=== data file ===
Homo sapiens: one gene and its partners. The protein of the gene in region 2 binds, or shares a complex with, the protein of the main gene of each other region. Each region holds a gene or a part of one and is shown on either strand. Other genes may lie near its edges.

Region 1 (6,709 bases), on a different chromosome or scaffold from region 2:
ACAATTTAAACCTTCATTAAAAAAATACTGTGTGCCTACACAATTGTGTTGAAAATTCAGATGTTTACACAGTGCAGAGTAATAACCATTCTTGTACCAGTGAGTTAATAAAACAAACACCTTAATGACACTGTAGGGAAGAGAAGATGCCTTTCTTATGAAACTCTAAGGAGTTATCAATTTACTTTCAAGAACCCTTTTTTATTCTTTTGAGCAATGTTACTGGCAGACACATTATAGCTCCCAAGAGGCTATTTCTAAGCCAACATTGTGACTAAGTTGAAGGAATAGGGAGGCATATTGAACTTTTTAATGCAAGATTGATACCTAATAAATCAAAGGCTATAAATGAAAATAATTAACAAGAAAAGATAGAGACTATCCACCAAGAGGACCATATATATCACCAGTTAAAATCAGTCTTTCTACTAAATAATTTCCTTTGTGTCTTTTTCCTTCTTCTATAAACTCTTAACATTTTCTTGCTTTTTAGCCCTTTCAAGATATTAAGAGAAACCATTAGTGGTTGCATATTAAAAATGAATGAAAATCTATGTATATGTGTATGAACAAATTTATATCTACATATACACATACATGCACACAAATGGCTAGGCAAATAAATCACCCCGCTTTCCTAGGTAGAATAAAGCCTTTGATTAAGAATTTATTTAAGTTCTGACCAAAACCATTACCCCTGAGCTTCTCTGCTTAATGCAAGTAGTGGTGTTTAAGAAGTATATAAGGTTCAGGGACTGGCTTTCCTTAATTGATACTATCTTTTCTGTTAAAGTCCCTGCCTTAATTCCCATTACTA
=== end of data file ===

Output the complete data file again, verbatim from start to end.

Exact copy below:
Homo sapiens: one gene and its partners. The protein of the gene in region 2 binds, or shares a complex with, the protein of the main gene of each other region. Each region holds a gene or a part of one and is shown on either strand. Other genes may lie near its edges.

Region 1 (6,709 bases), on a different chromosome or scaffold from region 2:
ACAATTTAAACCTTCATTAAAAAAATACTGTGTGCCTACACAATTGTGTTGAAAATTCAGATGTTTACACAGTGCAGAGTAATAACCATTCTTGTACCAGTGAGTTAATAAAACAAACACCTTAATGACACTGTAGGGAAGAGAAGATGCCTTTCTTATGAAACTCTAAGGAGTTATCAATTTACTTTCAAGAACCCTTTTTTATTCTTTTGAGCAATGTTACTGGCAGACACATTATAGCTCCCAAGAGGCTATTTCTAAGCCAACATTGTGACTAAGTTGAAGGAATAGGGAGGCATATTGAACTTTTTAATGCAAGATTGATACCTAATAAATCAAAGGCTATAAATGAAAATAATTAACAAGAAAAGATAGAGACTATCCACCAAGAGGACCATATATATCACCAGTTAAAATCAGTCTTTCTACTAAATAATTTCCTTTGTGTCTTTTTCCTTCTTCTATAAACTCTTAACATTTTCTTGCTTTTTAGCCCTTTCAAGATATTAAGAGAAACCATTAGTGGTTGCATATTAAAAATGAATGAAAATCTATGTATATGTGTATGAACAAATTTATATCTACATATACACATACATGCACACAAATGGCTAGGCAAATAAATCACCCCGCTTTCCTAGGTAGAATAAAGCCTTTGATTAAGAATTTATTTAAGTTCTGACCAAAACCATTACCCCTGAGCTTCTCTGCTTAATGCAAGTAGTGGTGTTTAAGAAGTATATAAGGTTCAGGGACTGGCTTTCCTTAATTGATACTATCTTTTCTGTTAAAGTCCCTGCCTTAATTCCCATTACTA